A concept that began to take shape last year will become a reality in 2014.
Citizens concerned about the local proliferation of unwanted puppies and kittens set out to raise funding necessary to establish an area low-cost spay/neuter clinic.
Jerry Henderson, founder and president of Miss Kitty Feline Sanctuary, spearheaded the fund drive to raise money to construct the clinic as an addition at the feline sanctuary at 425 Covington Ave.
Some $140,000 has been raised.
“It’s all from private individuals and foundations,” Henderson explained.
The name of the facility — South Georgia Low Cost Spay/Neuter Clinic — has been filed with the Thomas County clerk of court. City building requirements are being addressed.
The clinic will not be limited to cats. In addition to felines, dogs of all sizes will be neutered or spayed at the facility.
The proposed clinic contains 1,829 square feet. Another 500 square feet will be added to accommodate dogs.
Henderson said $35,000 must be raised to pay for the additional space.
Fees for spaying or neutering of a dog or cat will be low — “lower than the typical spay/neuter charge,” Henderson said.
The facility will not offer full animal medical services.
“We’re not a full-service clinic,” said Carol Jones, chairman of the Miss Kitty board of directors.
Vaccines and medical care will not be provided at the clinic. Neutered or spayed cats and dogs in need of medical care will be referred to local veterinarians.
Henderson said that in Thomas County’s 189-year history, there has never been a facility like the spay/neuter clinic.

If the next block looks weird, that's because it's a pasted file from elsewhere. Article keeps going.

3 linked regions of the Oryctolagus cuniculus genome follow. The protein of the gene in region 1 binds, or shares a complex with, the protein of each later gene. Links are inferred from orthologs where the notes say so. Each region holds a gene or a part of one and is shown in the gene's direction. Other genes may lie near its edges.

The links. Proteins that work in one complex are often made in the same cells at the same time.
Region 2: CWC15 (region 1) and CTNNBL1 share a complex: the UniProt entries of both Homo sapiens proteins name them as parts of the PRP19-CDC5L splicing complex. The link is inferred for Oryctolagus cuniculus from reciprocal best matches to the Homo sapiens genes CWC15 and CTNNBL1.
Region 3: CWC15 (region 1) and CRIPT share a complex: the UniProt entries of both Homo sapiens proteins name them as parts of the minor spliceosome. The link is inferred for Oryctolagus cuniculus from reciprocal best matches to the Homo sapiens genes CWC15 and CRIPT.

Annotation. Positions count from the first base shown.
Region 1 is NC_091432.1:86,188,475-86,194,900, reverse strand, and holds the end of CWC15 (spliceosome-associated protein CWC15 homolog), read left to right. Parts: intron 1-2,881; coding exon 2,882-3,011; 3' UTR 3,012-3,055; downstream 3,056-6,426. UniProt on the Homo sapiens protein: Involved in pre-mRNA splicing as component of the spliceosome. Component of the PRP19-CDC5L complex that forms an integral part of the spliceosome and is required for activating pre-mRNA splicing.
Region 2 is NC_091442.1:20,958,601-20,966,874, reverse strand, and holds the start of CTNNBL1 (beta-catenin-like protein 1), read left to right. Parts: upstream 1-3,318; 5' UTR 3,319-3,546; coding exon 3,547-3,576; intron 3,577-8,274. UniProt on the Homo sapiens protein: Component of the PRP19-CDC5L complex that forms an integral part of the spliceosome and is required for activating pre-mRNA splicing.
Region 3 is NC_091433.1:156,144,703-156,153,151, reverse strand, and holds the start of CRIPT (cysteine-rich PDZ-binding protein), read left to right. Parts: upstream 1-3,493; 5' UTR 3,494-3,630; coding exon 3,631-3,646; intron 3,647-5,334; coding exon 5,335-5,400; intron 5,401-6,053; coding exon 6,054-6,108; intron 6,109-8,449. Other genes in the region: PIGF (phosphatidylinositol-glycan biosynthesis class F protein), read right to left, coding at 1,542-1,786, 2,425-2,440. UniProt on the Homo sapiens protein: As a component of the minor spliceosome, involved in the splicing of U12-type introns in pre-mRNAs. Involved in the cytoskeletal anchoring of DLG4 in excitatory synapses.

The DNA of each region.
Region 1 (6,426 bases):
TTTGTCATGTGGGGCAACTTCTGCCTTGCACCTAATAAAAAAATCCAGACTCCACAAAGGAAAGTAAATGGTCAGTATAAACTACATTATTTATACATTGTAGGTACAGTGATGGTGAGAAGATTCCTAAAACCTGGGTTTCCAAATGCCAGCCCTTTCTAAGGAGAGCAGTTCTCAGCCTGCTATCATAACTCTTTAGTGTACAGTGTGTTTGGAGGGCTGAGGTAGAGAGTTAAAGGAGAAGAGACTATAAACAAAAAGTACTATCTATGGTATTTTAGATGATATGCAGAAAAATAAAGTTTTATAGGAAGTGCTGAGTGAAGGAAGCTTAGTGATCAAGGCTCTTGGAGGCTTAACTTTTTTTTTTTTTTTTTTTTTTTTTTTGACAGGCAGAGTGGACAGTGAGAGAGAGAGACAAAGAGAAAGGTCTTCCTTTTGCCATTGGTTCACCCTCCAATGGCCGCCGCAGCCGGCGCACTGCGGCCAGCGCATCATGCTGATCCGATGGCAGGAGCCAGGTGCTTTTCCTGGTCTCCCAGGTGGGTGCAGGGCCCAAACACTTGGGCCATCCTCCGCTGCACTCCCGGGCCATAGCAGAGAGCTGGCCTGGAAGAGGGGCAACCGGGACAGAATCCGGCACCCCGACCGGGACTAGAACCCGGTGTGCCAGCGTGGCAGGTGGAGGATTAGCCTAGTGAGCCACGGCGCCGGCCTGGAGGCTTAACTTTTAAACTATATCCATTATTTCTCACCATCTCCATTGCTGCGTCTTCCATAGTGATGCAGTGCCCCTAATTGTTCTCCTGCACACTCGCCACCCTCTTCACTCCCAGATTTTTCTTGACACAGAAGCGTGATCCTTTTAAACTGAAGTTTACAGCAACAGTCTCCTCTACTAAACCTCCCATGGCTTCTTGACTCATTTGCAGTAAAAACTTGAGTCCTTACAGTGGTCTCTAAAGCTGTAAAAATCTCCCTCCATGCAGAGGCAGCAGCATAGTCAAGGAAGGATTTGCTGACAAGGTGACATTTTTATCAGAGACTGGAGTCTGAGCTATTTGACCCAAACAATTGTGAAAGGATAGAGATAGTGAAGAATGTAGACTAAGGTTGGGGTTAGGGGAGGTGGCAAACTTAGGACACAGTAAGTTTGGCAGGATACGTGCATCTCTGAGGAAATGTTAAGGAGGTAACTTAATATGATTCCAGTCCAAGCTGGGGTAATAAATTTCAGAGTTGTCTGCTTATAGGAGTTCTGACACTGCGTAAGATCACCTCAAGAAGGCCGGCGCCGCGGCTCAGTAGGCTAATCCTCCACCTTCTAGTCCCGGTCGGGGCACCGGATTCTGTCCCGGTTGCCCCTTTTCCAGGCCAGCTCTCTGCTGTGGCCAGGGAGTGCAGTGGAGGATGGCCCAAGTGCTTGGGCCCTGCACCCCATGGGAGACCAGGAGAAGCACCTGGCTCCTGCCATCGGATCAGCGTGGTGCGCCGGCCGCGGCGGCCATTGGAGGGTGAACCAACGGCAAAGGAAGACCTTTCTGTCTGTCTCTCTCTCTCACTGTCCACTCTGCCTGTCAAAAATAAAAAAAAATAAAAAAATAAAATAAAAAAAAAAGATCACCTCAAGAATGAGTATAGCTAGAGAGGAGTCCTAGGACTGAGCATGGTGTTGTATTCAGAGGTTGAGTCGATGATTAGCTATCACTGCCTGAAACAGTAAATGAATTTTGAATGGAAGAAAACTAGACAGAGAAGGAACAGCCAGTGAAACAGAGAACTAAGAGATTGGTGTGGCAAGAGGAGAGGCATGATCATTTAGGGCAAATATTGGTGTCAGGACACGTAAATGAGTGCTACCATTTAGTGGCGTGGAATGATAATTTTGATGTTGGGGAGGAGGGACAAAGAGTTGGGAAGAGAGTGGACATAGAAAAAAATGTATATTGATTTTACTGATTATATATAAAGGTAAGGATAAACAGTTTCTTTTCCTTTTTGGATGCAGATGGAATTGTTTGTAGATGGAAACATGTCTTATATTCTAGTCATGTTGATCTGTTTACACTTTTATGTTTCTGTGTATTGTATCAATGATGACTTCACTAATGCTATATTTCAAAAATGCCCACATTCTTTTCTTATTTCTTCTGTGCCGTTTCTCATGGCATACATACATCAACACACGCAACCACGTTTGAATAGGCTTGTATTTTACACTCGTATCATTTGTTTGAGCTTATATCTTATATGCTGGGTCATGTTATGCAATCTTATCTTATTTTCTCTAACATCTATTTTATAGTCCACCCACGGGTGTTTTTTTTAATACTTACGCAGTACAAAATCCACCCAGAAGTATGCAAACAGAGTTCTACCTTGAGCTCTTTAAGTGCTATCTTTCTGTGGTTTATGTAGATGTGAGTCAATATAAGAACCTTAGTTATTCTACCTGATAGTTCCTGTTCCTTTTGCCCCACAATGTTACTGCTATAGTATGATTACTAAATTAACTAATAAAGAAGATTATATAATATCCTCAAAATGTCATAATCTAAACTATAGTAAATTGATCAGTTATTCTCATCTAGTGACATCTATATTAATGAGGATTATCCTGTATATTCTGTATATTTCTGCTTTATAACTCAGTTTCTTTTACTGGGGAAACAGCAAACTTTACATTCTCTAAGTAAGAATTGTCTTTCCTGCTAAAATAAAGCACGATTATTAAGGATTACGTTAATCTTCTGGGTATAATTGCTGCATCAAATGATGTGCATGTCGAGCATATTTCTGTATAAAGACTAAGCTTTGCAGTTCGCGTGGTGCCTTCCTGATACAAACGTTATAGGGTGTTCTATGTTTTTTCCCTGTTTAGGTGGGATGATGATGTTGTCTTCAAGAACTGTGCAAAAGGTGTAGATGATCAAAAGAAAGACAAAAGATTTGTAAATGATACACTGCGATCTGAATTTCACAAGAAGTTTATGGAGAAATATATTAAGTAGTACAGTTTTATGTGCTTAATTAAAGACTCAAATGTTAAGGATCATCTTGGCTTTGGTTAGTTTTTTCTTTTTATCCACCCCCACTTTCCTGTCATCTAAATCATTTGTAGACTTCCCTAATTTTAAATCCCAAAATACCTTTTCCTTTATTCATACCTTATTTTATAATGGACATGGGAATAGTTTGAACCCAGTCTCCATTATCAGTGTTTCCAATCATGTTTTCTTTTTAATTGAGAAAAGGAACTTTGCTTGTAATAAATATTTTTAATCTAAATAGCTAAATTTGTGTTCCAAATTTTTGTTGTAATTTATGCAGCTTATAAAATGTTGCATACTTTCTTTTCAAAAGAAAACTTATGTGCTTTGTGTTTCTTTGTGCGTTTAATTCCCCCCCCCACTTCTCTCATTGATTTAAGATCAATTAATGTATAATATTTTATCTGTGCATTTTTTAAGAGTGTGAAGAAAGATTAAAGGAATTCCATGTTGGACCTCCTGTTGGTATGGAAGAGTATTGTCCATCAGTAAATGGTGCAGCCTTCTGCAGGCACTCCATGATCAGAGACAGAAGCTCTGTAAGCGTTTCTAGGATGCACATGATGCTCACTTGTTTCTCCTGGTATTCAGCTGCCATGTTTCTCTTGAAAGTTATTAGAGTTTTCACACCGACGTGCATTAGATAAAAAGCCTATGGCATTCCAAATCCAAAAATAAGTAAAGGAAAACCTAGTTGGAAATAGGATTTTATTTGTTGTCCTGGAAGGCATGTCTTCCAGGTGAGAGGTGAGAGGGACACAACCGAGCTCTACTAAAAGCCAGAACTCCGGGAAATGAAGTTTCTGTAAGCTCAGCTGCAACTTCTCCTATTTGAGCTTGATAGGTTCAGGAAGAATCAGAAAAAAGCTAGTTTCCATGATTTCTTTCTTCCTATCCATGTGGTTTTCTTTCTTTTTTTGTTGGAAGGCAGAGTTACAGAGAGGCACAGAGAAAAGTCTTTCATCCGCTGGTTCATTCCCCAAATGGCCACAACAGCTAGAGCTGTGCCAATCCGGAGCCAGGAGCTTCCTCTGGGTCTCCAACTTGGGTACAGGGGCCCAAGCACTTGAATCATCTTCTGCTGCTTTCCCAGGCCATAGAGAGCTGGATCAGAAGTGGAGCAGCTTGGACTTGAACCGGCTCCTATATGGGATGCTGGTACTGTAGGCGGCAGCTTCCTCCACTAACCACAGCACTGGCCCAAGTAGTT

“This problem has always been around, and it was here for anybody who wanted to do something about it,” he said.
Spaying and neutering of dogs and cats is more humane than death, Henderson added.
“It you can prevent them from being born, is that not better?” he asked.
The clinic, which will serve a 75-mile radius of Thomasville, is expected to spay or neuter 5,000 animals annually, in turn preventing births of 40,000 unwanted animals a year.
The cost to spay or neuter a cat will be about $60. The cost for dogs will be based on an animal’s weight.
The clinic’s purpose is not to compete with local veterinarians, but to neuter or spay animals on a large scale at an affordable price.
Also, Henderson said, once someone’s animal is spayed or neutered, the individual has made a financial commitment to the cat or dog.
Henderson thinks many animal owners who use clinic services will want to begin full-service medical care by a veterinarian.
“We look at this as a public service,” Henderson explained. “We hope the vets do, too.”
The clinic will be Georgia’s largest such facility south of metro Atlanta designed for spay/neuter only.
Jones said clinic representatives will go to each surrounding county and recruit volunteers to help coordinate transportation for bringing animals from that community to the clinic.
“That includes Tallahassee,” Henderson interjected.
The clinic also will serve animal welfare organizations, such as humane societies and animal rescue groups.
The facility will employ a full-time veterinarian, two vet techs and a receptionist/office manager.
An April ground-breaking is projected, with completion in midsummer.
Senior reporter Patti Dozier can be reached at (229) 226-2400, ext. 1820.